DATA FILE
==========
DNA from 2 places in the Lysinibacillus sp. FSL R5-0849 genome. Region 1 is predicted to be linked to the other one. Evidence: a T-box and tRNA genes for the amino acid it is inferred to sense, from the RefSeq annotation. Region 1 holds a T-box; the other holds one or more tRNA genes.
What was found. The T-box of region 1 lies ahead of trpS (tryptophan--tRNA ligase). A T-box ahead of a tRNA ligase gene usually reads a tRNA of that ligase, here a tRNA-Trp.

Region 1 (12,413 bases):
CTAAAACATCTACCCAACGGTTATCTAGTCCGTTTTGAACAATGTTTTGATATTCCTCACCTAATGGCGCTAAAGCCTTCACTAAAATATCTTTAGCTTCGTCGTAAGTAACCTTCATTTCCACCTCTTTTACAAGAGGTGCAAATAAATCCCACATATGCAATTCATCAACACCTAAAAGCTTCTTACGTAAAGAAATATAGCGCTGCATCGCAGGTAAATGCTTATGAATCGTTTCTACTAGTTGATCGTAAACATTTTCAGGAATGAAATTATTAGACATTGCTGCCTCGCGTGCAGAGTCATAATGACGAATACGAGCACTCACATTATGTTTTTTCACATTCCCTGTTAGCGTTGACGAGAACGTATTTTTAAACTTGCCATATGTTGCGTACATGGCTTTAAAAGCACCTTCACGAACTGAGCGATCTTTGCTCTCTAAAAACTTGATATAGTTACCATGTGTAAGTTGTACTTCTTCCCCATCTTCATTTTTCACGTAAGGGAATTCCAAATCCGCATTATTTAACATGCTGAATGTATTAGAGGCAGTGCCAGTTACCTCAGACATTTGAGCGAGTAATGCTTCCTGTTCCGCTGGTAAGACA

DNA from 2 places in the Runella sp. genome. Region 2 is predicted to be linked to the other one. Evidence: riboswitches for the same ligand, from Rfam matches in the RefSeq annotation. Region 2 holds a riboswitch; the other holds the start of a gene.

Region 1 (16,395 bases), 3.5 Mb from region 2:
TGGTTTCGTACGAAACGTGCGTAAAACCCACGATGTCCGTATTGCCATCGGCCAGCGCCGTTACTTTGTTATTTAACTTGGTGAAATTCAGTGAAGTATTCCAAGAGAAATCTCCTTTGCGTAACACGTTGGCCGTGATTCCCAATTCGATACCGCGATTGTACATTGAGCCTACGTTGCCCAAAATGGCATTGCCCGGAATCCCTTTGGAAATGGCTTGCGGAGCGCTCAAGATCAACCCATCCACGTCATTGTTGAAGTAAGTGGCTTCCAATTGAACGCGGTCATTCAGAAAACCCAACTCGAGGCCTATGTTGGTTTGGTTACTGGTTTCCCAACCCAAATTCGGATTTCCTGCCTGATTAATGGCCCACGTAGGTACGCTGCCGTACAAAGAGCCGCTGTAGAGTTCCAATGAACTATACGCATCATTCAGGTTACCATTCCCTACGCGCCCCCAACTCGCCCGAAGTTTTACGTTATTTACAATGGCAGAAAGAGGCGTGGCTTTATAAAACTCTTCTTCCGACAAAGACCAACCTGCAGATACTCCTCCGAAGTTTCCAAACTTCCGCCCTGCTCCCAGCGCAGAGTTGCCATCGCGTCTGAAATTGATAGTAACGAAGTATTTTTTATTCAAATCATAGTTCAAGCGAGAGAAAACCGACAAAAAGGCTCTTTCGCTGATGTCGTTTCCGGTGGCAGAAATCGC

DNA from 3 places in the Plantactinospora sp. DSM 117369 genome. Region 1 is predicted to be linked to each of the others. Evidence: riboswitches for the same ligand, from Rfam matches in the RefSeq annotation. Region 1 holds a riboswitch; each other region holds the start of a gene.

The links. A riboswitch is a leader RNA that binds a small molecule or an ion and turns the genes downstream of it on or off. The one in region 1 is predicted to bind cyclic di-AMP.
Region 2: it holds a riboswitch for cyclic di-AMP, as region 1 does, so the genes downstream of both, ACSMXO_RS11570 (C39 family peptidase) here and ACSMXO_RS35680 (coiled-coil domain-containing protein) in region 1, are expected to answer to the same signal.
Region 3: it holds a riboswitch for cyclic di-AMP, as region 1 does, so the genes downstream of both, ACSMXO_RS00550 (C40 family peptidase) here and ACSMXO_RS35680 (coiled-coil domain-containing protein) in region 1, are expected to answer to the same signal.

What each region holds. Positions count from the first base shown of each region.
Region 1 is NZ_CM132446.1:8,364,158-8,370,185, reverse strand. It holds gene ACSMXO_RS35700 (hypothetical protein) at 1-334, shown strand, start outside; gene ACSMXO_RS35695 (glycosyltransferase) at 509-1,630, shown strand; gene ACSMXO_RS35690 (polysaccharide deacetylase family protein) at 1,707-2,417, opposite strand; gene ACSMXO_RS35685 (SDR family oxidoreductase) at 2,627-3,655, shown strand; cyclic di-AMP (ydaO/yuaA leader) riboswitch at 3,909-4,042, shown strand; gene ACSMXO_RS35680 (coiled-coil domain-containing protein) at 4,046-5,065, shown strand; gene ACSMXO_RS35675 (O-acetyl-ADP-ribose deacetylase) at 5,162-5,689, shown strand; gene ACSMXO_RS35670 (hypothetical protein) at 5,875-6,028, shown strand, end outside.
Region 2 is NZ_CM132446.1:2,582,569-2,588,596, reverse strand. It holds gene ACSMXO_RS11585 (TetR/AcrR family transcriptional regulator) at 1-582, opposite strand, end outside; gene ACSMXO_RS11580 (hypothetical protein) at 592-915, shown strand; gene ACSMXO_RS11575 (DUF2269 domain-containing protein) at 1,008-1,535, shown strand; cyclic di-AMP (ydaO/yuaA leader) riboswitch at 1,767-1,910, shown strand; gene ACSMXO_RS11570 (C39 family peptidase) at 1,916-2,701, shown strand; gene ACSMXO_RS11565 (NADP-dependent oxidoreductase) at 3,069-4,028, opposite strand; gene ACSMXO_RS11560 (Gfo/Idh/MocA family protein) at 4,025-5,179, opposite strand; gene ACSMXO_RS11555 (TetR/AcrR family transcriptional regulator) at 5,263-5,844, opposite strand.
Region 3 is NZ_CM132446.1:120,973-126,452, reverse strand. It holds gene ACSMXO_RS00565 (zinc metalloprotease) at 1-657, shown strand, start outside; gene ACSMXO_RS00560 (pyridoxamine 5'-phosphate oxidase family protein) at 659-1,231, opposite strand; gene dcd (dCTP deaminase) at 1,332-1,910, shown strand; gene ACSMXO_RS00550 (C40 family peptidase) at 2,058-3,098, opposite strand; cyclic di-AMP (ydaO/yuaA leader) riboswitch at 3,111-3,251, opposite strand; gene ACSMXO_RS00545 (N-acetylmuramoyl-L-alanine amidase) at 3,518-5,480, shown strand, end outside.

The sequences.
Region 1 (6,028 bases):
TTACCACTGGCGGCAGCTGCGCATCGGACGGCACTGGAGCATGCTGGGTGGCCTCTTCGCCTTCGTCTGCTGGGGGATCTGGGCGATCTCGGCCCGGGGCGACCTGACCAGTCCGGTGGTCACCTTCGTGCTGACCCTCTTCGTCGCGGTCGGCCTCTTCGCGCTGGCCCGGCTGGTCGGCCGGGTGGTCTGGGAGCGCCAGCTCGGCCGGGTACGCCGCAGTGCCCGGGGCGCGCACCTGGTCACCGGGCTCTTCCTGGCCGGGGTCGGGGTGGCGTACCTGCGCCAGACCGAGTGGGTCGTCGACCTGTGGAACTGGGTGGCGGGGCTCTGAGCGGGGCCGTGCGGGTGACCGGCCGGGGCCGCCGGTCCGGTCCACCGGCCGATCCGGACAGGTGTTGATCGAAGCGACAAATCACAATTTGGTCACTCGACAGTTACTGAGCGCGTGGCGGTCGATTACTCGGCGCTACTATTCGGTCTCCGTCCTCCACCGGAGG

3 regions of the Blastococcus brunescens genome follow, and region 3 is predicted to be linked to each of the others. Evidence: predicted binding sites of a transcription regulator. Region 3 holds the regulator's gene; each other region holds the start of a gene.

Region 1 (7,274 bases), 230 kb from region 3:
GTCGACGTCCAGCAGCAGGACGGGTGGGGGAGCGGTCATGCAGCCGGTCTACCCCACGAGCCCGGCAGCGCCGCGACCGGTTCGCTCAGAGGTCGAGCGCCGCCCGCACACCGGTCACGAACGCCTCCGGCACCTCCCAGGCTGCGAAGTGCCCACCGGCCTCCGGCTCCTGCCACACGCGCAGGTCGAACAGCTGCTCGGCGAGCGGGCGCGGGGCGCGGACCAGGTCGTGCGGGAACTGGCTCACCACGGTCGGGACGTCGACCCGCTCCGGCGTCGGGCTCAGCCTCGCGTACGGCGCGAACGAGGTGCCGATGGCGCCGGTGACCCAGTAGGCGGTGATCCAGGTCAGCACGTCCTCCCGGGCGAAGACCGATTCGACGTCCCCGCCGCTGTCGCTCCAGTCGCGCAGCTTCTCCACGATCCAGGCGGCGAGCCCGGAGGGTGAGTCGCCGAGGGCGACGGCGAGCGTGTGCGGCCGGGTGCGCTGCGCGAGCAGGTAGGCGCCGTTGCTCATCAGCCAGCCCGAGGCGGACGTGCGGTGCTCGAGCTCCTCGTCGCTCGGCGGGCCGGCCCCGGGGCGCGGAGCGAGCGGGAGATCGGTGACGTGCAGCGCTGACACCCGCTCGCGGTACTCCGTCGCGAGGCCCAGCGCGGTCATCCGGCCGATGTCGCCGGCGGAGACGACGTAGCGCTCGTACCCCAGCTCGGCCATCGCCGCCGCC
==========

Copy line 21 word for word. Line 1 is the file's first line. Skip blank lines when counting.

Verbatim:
GTCGACGTCCAGCAGCAGGACGGGTGGGGGAGCGGTCATGCAGCCGGTCTACCCCACGAGCCCGGCAGCGCCGCGACCGGTTCGCTCAGAGGTCGAGCGCCGCCCGCACACCGGTCACGAACGCCTCCGGCACCTCCCAGGCTGCGAAGTGCCCACCGGCCTCCGGCTCCTGCCACACGCGCAGGTCGAACAGCTGCTCGGCGAGCGGGCGCGGGGCGCGGACCAGGTCGTGCGGGAACTGGCTCACCACGGTCGGGACGTCGACCCGCTCCGGCGTCGGGCTCAGCCTCGCGTACGGCGCGAACGAGGTGCCGATGGCGCCGGTGACCCAGTAGGCGGTGATCCAGGTCAGCACGTCCTCCCGGGCGAAGACCGATTCGACGTCCCCGCCGCTGTCGCTCCAGTCGCGCAGCTTCTCCACGATCCAGGCGGCGAGCCCGGAGGGTGAGTCGCCGAGGGCGACGGCGAGCGTGTGCGGCCGGGTGCGCTGCGCGAGCAGGTAGGCGCCGTTGCTCATCAGCCAGCCCGAGGCGGACGTGCGGTGCTCGAGCTCCTCGTCGCTCGGCGGGCCGGCCCCGGGGCGCGGAGCGAGCGGGAGATCGGTGACGTGCAGCGCTGACACCCGCTCGCGGTACTCCGTCGCGAGGCCCAGCGCGGTCATCCGGCCGATGTCGCCGGCGGAGACGACGTAGCGCTCGTACCCCAGCTCGGCCATCGCCGCCGCC